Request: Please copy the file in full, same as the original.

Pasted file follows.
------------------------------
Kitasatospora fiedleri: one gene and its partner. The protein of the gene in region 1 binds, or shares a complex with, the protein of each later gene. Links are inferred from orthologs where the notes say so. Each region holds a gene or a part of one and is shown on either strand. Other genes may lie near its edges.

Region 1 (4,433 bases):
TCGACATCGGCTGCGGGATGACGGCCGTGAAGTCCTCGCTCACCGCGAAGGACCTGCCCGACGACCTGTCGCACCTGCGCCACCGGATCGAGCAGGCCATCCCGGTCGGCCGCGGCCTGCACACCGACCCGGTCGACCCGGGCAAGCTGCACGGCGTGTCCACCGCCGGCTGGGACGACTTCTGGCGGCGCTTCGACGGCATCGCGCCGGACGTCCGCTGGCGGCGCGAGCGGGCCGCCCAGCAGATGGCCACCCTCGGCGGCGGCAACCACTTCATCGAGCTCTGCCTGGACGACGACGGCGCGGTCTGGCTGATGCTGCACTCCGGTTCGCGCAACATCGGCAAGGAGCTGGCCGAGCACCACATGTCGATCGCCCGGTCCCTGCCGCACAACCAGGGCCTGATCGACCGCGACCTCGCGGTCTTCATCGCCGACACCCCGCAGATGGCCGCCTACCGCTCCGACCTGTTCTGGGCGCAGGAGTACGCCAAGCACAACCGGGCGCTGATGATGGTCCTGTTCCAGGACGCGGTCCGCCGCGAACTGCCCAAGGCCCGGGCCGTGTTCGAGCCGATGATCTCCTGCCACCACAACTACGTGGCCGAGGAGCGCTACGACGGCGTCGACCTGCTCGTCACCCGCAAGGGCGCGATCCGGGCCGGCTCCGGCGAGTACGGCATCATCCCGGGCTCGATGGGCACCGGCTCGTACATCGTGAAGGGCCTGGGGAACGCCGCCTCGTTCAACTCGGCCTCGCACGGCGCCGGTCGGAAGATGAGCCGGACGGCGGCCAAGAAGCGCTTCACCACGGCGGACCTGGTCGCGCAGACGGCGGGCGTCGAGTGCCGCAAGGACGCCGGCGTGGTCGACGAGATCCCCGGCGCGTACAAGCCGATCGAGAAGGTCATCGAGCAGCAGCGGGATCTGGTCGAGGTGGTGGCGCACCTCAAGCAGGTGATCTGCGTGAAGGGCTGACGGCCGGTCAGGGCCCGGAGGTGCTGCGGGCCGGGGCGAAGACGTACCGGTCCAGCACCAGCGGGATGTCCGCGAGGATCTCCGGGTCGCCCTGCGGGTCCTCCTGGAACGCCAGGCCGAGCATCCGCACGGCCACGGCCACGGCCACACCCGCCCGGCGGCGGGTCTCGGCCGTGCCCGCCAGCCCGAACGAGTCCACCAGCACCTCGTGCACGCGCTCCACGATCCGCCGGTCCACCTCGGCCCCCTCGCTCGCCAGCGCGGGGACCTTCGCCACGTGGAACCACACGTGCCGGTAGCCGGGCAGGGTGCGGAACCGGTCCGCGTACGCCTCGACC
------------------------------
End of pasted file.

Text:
Kitasatospora fiedleri: one gene and its partner. The protein of the gene in region 1 binds, or shares a complex with, the protein of each later gene. Links are inferred from orthologs where the notes say so. Each region holds a gene or a part of one and is shown on either strand. Other genes may lie near its edges.

Region 1 (4,433 bases):
TCGACATCGGCTGCGGGATGACGGCCGTGAAGTCCTCGCTCACCGCGAAGGACCTGCCCGACGACCTGTCGCACCTGCGCCACCGGATCGAGCAGGCCATCCCGGTCGGCCGCGGCCTGCACACCGACCCGGTCGACCCGGGCAAGCTGCACGGCGTGTCCACCGCCGGCTGGGACGACTTCTGGCGGCGCTTCGACGGCATCGCGCCGGACGTCCGCTGGCGGCGCGAGCGGGCCGCCCAGCAGATGGCCACCCTCGGCGGCGGCAACCACTTCATCGAGCTCTGCCTGGACGACGACGGCGCGGTCTGGCTGATGCTGCACTCCGGTTCGCGCAACATCGGCAAGGAGCTGGCCGAGCACCACATGTCGATCGCCCGGTCCCTGCCGCACAACCAGGGCCTGATCGACCGCGACCTCGCGGTCTTCATCGCCGACACCCCGCAGATGGCCGCCTACCGCTCCGACCTGTTCTGGGCGCAGGAGTACGCCAAGCACAACCGGGCGCTGATGATGGTCCTGTTCCAGGACGCGGTCCGCCGCGAACTGCCCAAGGCCCGGGCCGTGTTCGAGCCGATGATCTCCTGCCACCACAACTACGTGGCCGAGGAGCGCTACGACGGCGTCGACCTGCTCGTCACCCGCAAGGGCGCGATCCGGGCCGGCTCCGGCGAGTACGGCATCATCCCGGGCTCGATGGGCACCGGCTCGTACATCGTGAAGGGCCTGGGGAACGCCGCCTCGTTCAACTCGGCCTCGCACGGCGCCGGTCGGAAGATGAGCCGGACGGCGGCCAAGAAGCGCTTCACCACGGCGGACCTGGTCGCGCAGACGGCGGGCGTCGAGTGCCGCAAGGACGCCGGCGTGGTCGACGAGATCCCCGGCGCGTACAAGCCGATCGAGAAGGTCATCGAGCAGCAGCGGGATCTGGTCGAGGTGGTGGCGCACCTCAAGCAGGTGATCTGCGTGAAGGGCTGACGGCCGGTCAGGGCCCGGAGGTGCTGCGGGCCGGGGCGAAGACGTACCGGTCCAGCACCAGCGGGATGTCCGCGAGGATCTCCGGGTCGCCCTGCGGGTCCTCCTGGAACGCCAGGCCGAGCATCCGCACGGCCACGGCCACGGCCACACCCGCCCGGCGGCGGGTCTCGGCCGTGCCCGCCAGCCCGAACGAGTCCACCAGCACCTCGTGCACGCGCTCCACGATCCGCCGGTCCACCTCGGCCCCCTCGCTCGCCAGCGCGGGGACCTTCGCCACGTGGAACCACACGTGCCGGTAGCCGGGCAGGGTGCGGAACCGGTCCGCGTACGCCTCGACC